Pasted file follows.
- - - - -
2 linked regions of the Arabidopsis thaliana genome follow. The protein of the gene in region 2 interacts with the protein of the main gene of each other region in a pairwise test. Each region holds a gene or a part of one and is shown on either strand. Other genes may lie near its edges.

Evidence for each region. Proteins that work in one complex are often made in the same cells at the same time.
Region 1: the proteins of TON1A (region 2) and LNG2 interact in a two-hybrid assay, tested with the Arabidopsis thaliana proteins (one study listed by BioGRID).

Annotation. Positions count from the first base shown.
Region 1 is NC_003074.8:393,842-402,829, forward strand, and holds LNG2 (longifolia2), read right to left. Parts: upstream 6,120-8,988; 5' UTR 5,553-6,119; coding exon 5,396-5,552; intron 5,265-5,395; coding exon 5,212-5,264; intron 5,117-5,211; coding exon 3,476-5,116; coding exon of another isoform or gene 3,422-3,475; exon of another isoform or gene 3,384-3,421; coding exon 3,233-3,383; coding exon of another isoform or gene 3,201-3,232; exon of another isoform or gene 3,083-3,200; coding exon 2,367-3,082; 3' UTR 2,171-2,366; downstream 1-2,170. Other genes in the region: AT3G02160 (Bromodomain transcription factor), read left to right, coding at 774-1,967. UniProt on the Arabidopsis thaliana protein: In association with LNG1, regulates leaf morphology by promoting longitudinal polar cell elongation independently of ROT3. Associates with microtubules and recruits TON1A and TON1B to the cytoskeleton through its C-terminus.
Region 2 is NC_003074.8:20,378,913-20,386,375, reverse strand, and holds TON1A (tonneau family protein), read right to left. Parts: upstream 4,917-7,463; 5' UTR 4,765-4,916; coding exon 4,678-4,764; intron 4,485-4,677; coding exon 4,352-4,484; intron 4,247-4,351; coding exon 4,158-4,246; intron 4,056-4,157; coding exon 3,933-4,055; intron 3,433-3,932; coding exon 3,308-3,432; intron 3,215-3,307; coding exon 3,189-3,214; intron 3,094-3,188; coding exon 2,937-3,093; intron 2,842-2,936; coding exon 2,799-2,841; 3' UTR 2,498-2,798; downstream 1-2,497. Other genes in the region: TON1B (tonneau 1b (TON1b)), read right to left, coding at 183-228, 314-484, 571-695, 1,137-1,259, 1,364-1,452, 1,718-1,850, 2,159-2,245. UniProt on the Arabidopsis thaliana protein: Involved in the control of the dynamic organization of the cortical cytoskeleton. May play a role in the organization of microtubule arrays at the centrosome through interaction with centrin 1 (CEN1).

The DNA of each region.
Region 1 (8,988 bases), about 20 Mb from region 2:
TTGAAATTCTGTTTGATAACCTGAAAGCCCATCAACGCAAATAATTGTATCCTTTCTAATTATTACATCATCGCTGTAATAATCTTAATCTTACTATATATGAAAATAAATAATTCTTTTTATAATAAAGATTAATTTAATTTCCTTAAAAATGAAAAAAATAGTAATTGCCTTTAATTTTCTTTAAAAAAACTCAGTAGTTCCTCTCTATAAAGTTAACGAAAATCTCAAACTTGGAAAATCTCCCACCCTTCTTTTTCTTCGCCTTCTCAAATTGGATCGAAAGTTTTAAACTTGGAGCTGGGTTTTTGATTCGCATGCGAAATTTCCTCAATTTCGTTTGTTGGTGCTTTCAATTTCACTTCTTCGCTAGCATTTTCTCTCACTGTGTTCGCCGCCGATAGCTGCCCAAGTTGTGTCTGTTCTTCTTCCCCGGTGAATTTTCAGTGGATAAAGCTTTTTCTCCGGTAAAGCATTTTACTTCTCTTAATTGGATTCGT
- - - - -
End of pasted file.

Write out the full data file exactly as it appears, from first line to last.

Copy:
2 linked regions of the Arabidopsis thaliana genome follow. The protein of the gene in region 2 interacts with the protein of the main gene of each other region in a pairwise test. Each region holds a gene or a part of one and is shown on either strand. Other genes may lie near its edges.

Evidence for each region. Proteins that work in one complex are often made in the same cells at the same time.
Region 1: the proteins of TON1A (region 2) and LNG2 interact in a two-hybrid assay, tested with the Arabidopsis thaliana proteins (one study listed by BioGRID).

Annotation. Positions count from the first base shown.
Region 1 is NC_003074.8:393,842-402,829, forward strand, and holds LNG2 (longifolia2), read right to left. Parts: upstream 6,120-8,988; 5' UTR 5,553-6,119; coding exon 5,396-5,552; intron 5,265-5,395; coding exon 5,212-5,264; intron 5,117-5,211; coding exon 3,476-5,116; coding exon of another isoform or gene 3,422-3,475; exon of another isoform or gene 3,384-3,421; coding exon 3,233-3,383; coding exon of another isoform or gene 3,201-3,232; exon of another isoform or gene 3,083-3,200; coding exon 2,367-3,082; 3' UTR 2,171-2,366; downstream 1-2,170. Other genes in the region: AT3G02160 (Bromodomain transcription factor), read left to right, coding at 774-1,967. UniProt on the Arabidopsis thaliana protein: In association with LNG1, regulates leaf morphology by promoting longitudinal polar cell elongation independently of ROT3. Associates with microtubules and recruits TON1A and TON1B to the cytoskeleton through its C-terminus.
Region 2 is NC_003074.8:20,378,913-20,386,375, reverse strand, and holds TON1A (tonneau family protein), read right to left. Parts: upstream 4,917-7,463; 5' UTR 4,765-4,916; coding exon 4,678-4,764; intron 4,485-4,677; coding exon 4,352-4,484; intron 4,247-4,351; coding exon 4,158-4,246; intron 4,056-4,157; coding exon 3,933-4,055; intron 3,433-3,932; coding exon 3,308-3,432; intron 3,215-3,307; coding exon 3,189-3,214; intron 3,094-3,188; coding exon 2,937-3,093; intron 2,842-2,936; coding exon 2,799-2,841; 3' UTR 2,498-2,798; downstream 1-2,497. Other genes in the region: TON1B (tonneau 1b (TON1b)), read right to left, coding at 183-228, 314-484, 571-695, 1,137-1,259, 1,364-1,452, 1,718-1,850, 2,159-2,245. UniProt on the Arabidopsis thaliana protein: Involved in the control of the dynamic organization of the cortical cytoskeleton. May play a role in the organization of microtubule arrays at the centrosome through interaction with centrin 1 (CEN1).

The DNA of each region.
Region 1 (8,988 bases), about 20 Mb from region 2:
TTGAAATTCTGTTTGATAACCTGAAAGCCCATCAACGCAAATAATTGTATCCTTTCTAATTATTACATCATCGCTGTAATAATCTTAATCTTACTATATATGAAAATAAATAATTCTTTTTATAATAAAGATTAATTTAATTTCCTTAAAAATGAAAAAAATAGTAATTGCCTTTAATTTTCTTTAAAAAAACTCAGTAGTTCCTCTCTATAAAGTTAACGAAAATCTCAAACTTGGAAAATCTCCCACCCTTCTTTTTCTTCGCCTTCTCAAATTGGATCGAAAGTTTTAAACTTGGAGCTGGGTTTTTGATTCGCATGCGAAATTTCCTCAATTTCGTTTGTTGGTGCTTTCAATTTCACTTCTTCGCTAGCATTTTCTCTCACTGTGTTCGCCGCCGATAGCTGCCCAAGTTGTGTCTGTTCTTCTTCCCCGGTGAATTTTCAGTGGATAAAGCTTTTTCTCCGGTAAAGCATTTTACTTCTCTTAATTGGATTCGT